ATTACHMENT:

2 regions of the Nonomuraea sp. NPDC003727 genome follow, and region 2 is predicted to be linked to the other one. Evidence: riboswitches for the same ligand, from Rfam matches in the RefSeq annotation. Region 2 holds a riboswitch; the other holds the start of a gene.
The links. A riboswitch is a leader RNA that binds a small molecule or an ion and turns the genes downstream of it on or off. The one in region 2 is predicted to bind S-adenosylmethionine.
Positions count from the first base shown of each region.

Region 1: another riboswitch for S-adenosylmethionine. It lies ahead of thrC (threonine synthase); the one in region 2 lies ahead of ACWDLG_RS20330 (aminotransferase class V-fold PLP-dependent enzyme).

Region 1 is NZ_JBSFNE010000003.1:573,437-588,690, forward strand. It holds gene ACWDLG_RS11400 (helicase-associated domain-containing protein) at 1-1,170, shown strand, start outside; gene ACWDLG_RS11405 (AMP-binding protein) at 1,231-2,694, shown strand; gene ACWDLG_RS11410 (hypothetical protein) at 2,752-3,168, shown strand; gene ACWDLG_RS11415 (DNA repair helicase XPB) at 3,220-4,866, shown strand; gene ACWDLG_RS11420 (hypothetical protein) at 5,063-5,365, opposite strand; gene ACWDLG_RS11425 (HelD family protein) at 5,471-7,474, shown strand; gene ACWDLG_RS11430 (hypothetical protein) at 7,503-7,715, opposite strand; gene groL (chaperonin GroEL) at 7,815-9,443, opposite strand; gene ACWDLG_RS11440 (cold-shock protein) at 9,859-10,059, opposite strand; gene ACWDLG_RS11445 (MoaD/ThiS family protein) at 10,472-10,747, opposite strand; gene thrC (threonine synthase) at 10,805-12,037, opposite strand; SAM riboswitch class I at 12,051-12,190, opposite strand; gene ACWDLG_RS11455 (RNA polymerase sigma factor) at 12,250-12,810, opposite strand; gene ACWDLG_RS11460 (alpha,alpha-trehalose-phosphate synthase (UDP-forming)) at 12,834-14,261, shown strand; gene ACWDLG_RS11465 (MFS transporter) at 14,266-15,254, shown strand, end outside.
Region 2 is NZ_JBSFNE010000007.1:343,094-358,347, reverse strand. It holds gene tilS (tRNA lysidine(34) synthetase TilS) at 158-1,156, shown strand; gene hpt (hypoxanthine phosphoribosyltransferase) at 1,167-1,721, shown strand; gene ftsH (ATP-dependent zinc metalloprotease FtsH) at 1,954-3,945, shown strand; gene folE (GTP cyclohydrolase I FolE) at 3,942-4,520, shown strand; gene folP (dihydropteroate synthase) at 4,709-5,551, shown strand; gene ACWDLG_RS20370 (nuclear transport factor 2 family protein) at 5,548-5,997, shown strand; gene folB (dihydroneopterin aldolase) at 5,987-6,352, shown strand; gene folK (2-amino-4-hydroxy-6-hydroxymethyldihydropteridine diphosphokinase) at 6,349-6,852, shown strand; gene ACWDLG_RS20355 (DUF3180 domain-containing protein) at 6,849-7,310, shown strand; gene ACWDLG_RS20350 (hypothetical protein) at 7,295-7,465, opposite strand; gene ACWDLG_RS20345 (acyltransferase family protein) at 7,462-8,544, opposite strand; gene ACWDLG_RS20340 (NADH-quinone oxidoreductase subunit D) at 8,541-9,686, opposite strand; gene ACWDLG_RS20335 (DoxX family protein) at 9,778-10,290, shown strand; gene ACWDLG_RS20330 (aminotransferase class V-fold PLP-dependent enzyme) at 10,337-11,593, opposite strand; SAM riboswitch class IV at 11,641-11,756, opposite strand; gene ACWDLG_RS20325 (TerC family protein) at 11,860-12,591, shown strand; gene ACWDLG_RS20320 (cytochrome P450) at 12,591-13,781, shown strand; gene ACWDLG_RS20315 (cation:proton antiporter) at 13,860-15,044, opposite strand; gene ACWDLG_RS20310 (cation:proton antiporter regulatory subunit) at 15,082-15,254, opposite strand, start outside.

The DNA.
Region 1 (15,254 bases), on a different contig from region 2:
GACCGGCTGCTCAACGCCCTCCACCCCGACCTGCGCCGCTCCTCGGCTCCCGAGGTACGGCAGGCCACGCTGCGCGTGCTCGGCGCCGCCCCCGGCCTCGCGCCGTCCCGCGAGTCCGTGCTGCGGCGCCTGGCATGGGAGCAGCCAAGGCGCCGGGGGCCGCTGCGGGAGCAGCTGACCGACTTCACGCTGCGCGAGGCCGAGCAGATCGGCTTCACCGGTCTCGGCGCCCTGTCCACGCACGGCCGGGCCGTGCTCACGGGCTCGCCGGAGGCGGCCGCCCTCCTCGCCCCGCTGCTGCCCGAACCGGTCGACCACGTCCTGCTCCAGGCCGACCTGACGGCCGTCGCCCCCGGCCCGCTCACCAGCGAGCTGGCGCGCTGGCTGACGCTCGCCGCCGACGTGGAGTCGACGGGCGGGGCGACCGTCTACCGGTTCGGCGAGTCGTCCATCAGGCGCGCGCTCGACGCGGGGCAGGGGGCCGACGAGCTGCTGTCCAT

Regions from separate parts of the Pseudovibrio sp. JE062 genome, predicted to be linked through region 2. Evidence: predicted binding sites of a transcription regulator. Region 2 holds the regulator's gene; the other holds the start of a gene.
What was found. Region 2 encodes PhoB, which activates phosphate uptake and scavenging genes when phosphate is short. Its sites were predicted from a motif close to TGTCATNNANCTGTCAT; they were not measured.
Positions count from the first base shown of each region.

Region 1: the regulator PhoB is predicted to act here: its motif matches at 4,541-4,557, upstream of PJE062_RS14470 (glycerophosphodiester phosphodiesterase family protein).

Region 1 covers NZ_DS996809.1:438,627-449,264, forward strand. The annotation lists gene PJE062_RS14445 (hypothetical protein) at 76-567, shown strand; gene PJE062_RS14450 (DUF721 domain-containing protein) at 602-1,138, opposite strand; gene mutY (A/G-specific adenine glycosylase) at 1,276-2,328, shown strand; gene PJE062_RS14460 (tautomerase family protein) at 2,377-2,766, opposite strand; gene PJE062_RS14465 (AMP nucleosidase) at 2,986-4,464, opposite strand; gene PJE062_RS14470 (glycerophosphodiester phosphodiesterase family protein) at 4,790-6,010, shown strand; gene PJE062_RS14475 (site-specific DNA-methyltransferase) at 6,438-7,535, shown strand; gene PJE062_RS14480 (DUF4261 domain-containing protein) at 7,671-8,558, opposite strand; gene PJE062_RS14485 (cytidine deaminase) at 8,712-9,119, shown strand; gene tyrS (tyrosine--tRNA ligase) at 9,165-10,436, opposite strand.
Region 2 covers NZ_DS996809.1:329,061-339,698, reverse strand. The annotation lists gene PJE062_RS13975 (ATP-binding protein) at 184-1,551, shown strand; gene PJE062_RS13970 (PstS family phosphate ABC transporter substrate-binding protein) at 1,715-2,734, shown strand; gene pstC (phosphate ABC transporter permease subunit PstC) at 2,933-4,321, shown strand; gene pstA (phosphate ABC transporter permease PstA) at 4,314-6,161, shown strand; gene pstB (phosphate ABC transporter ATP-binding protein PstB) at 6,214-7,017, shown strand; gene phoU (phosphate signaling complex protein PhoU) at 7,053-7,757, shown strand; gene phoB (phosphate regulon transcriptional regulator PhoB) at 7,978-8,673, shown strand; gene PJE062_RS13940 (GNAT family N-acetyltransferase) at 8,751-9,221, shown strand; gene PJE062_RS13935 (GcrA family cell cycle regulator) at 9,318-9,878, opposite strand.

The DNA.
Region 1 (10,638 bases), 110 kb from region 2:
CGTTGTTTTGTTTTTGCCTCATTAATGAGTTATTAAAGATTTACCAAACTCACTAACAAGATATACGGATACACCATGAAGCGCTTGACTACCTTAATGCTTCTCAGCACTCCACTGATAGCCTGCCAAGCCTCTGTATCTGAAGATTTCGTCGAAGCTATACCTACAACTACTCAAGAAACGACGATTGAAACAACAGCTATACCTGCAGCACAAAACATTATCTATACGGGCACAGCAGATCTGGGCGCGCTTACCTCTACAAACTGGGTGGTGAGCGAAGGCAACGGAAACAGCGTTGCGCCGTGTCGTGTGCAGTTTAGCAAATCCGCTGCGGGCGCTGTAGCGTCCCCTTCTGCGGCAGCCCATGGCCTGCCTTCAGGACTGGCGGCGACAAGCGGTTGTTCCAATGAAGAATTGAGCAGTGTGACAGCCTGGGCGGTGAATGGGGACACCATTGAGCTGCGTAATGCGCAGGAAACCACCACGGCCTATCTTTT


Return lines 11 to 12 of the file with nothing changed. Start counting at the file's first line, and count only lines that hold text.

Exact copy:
What was found. Region 2 encodes PhoB, which activates phosphate uptake and scavenging genes when phosphate is short. Its sites were predicted from a motif close to TGTCATNNANCTGTCAT; they were not measured.
Positions count from the first base shown of each region.